LP Nature conservation and cultural heritage zones LP-1 Forest park zone
LP-1-1 Core zone
LP-1-2 Usage zone
LP-2 Coastal and small island conservation zone
LP-3 Cultural heritage zone
LR Natural disaster prone zones LR-1 Zones prone to flooding and inundation
LR-2 Tidal and erosion zone
LR-3 Tsunami disaster prone zone
RTHK Open green space RTHK-1 City park zone
RTHK-2 Agricultural zone
RTHK-3 Cemetery and tomb zone
RTHK-4 Garden zone
RTHK-5 Roadside green zone
R Residential zones R-1 Low density residential zone
R-2 Medium density residential zone
R-3 High density residential zone
R-4 Limited mixed residential zone
R-5 Specific housing zone
K Zones designated for trades and services K-1

Small scale trades and services zone
K-1-1 integrated trade commercial and services
K-1-2 District level trades and services

K-2 Medium scale trades and services zone
K-3 Large scale trades and services zone
W Designated tourism zones W-1 Government office zone
W-2 Educational facilities zone
W-3 Health facilities zone
T Agriculturalzones T-1 Food crops zone
T-2 Ecotourism agricultural zone
T-3 Nursery and ornamental plant cultivation zone
ID Industrial zones ID-1 Process industry zone
ID-2 Warehouse zone
TR Transport zones TR-1 Passenger terminal zone
TR-2 Goods terminal zone
TR-3 Port zone
TR-4 Integrated parking zone
IF Infrastructure and support facilities zone IF-1 Electric generation, substation, energy depot zone
IF-2 Water treatment plant zone
IF-3 Waste processing zone
IF-4 Wastewater treatment plant zone
IF-5 Estuary, dam or reservoir zone

These categories are mostly self explanatory. The first 4 categories are areas of land that are protected and are not to be developed either because they are to be conserved or because it is not in the public's interest to allow development. You don't want to build you palace on a flood plain now do you?

Reading the Map

Protected zones

Looking at the map you will see a patch of green in the top left corner, this is in fact RTHK-2 and is protected green zone for agricultural use - house building is not allowed here.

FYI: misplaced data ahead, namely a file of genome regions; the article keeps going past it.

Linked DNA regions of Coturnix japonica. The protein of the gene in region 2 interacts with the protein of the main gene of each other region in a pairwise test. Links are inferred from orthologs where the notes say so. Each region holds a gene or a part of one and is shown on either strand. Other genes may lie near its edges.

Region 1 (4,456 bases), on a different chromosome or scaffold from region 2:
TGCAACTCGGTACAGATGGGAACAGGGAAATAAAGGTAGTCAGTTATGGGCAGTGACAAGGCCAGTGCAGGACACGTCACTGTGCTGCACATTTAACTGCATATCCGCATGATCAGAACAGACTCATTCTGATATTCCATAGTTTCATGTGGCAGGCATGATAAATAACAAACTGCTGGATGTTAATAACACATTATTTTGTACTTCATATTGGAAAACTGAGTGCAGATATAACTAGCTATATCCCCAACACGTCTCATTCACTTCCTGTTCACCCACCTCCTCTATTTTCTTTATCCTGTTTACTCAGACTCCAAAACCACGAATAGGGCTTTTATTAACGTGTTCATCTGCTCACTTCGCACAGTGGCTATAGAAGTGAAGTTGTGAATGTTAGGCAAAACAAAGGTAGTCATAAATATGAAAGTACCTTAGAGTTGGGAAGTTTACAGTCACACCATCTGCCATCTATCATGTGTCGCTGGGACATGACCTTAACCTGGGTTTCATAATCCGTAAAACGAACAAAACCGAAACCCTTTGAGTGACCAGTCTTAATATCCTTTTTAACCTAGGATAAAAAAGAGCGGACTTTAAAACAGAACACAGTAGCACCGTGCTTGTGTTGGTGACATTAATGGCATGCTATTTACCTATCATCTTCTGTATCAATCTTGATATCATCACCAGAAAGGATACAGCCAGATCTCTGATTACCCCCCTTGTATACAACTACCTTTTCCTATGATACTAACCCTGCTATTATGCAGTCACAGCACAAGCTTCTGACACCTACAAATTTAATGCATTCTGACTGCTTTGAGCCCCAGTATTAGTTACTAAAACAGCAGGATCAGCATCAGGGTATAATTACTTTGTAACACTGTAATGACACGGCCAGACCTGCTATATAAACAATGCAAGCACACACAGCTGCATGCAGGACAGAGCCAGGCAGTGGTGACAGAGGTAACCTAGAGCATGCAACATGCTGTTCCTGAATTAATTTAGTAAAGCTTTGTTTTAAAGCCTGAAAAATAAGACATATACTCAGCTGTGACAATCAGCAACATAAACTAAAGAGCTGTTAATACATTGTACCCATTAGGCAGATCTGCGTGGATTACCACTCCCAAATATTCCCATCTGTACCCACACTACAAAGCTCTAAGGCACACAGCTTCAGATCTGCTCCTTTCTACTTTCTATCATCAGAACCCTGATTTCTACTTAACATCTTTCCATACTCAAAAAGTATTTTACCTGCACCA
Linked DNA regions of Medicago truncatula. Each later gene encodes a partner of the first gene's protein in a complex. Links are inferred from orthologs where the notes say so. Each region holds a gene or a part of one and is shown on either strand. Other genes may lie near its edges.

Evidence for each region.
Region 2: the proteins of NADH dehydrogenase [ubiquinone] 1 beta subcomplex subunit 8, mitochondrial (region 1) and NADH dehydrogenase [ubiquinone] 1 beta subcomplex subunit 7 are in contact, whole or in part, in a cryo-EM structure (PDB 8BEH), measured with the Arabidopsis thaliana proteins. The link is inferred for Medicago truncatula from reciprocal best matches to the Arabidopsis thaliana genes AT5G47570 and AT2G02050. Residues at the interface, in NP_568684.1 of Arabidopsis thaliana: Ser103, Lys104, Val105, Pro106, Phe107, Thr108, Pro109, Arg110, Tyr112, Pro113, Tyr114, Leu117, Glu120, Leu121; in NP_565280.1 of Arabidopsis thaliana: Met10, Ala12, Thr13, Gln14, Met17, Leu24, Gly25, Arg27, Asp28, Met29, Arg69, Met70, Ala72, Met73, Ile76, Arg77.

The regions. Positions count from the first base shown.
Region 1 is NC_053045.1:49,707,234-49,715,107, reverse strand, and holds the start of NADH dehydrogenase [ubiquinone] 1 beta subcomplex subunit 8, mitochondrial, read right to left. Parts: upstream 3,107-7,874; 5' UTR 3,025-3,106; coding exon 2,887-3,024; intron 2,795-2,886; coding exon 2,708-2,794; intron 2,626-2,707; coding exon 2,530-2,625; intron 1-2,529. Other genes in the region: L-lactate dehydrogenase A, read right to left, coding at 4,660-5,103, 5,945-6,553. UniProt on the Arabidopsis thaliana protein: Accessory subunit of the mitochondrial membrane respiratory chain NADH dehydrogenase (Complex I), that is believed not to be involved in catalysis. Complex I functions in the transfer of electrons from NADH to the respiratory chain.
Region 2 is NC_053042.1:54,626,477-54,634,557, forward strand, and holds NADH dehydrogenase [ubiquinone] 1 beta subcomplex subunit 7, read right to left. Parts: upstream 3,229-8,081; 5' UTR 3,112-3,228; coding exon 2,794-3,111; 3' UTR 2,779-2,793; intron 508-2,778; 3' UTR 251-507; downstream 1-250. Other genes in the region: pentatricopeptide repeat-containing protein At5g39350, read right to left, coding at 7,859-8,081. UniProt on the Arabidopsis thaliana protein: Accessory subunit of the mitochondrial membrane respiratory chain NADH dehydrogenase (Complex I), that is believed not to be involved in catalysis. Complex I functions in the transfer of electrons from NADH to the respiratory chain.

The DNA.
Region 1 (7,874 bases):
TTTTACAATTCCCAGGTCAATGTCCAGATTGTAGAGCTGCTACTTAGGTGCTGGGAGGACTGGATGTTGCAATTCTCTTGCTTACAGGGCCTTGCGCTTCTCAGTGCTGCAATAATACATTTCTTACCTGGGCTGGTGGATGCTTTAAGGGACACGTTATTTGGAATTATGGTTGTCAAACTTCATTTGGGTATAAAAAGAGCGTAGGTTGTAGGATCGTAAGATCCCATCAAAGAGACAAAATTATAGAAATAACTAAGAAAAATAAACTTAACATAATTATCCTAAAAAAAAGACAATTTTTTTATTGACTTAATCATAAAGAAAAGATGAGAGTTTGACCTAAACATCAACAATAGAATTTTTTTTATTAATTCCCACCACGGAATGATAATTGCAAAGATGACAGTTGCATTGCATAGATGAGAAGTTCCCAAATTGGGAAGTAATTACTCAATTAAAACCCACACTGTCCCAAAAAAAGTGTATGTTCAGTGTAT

In the bottom right the pale blue is, surprise surprise, the sea but note that there is a dark blue strip marked LS-3 along the edge of the coast. This is important and is a protected buffer zone above the high water mark. When people talk about the set back of buildings from the sea it is not simply a regulation, this land is protected with its own separate zoning.

You might also note a little known zoning LS-4 which is a strip of land along each side of rivers and streams, once again this is protected public access land with its own zoning.

You will note that schools are zoned SU-2 while temples, churches and mosques are SU-5.

Business, trades and residential land

Now we come to the main body of the map which effectively separates out land for different purposes. The purple/pink areas are for trades and services which tend to line the frontages of the main streets. Hidden behind these away from the main roads are the yellow areas indicating residential land which do allow a small proportion of small business.

Tourism zones

Between the bypass and the sea most of the area is for tourism with W-1 nearest the beach for large scale serious tourism such as star rated hotels then behind this W-2 for smaller scale tourism such as non starred hotels, villas and homestays.

Note that there is some crossover in what can be done in different areas but, let the buyer beware, If you decide to build your house in, let us say, a trade zone you can't start complaining later when trucks start unloading furniture at 3 o'clock in the morning.

There are, of course exceptions. It should be remembered that quite a number of buildings were built and businesses started before the spatial plan was first developed. A spatial plan has to be an evolving thing, it must change with the times and be adjusted as new issues arise. No doubt the increasing pressure on infrastructure (particularly roads and parking) will require changes in designated land use such as the construction of new roads and car parks.

See also:

Documents you can download:

Copyright © Phil Wilson November 2015